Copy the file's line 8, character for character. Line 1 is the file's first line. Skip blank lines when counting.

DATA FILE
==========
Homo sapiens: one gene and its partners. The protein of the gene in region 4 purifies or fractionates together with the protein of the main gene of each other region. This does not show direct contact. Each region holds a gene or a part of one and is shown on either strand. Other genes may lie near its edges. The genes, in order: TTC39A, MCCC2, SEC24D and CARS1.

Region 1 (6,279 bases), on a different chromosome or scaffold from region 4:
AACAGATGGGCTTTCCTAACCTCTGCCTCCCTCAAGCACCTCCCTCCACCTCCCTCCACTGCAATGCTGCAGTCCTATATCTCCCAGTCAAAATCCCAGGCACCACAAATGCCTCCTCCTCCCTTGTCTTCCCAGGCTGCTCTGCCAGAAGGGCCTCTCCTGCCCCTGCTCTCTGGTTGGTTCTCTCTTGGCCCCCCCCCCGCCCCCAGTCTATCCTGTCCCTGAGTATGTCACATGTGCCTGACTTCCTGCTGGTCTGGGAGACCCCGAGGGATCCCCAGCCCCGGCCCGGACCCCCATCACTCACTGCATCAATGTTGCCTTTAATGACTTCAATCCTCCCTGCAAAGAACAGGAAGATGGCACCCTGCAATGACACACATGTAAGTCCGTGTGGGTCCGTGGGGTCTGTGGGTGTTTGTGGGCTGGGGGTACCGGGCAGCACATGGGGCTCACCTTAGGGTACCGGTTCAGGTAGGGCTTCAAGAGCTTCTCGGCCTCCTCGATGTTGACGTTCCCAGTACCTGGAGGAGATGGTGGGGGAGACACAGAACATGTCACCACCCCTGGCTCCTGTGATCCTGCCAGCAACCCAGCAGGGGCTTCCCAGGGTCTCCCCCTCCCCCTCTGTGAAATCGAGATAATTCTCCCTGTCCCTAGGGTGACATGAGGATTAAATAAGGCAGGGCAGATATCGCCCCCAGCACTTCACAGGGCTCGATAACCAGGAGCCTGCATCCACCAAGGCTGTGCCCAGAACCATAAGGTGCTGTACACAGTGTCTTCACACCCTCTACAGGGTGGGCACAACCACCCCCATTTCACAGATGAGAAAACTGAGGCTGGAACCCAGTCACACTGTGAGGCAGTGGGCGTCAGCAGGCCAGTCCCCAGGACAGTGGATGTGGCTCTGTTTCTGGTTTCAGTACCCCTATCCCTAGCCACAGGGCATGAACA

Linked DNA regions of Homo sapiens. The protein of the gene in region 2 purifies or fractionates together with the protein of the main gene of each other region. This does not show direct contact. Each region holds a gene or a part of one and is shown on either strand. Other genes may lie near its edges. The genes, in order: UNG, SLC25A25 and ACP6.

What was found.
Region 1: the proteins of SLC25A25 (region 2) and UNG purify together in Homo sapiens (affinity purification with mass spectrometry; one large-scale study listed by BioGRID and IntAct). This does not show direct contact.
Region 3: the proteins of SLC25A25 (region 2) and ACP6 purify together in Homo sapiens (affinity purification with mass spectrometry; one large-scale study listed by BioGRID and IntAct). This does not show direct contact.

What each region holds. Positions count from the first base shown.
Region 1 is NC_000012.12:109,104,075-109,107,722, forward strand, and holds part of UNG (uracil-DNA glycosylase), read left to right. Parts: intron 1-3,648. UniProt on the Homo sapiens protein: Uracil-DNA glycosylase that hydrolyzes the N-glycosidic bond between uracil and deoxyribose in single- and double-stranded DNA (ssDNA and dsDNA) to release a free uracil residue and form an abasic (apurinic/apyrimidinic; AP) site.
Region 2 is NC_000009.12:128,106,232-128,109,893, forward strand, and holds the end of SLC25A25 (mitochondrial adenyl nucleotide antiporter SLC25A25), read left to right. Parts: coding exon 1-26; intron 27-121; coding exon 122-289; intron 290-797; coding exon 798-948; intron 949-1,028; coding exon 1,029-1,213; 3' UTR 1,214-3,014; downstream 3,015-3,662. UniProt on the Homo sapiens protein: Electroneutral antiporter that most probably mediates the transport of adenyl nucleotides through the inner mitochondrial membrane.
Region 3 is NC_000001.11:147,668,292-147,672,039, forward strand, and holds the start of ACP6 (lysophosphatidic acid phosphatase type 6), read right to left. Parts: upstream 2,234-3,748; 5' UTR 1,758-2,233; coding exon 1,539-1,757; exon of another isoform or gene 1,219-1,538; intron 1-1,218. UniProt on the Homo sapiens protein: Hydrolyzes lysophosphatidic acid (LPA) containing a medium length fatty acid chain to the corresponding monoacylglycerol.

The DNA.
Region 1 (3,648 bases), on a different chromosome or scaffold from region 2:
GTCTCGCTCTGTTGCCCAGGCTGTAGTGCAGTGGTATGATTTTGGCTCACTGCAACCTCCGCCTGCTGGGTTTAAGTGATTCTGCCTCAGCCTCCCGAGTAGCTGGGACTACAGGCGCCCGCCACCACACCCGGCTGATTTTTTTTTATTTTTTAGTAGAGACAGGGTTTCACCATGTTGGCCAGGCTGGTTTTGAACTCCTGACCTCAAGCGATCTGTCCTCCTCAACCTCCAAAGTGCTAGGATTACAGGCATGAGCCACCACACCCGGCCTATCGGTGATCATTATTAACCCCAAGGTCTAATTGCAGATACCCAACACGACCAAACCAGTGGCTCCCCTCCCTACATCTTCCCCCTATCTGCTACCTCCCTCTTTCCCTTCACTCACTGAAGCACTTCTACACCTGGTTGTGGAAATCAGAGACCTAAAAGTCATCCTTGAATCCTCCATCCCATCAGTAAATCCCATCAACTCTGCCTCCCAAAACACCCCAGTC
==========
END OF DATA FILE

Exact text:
What each region holds. Positions count from the first base shown.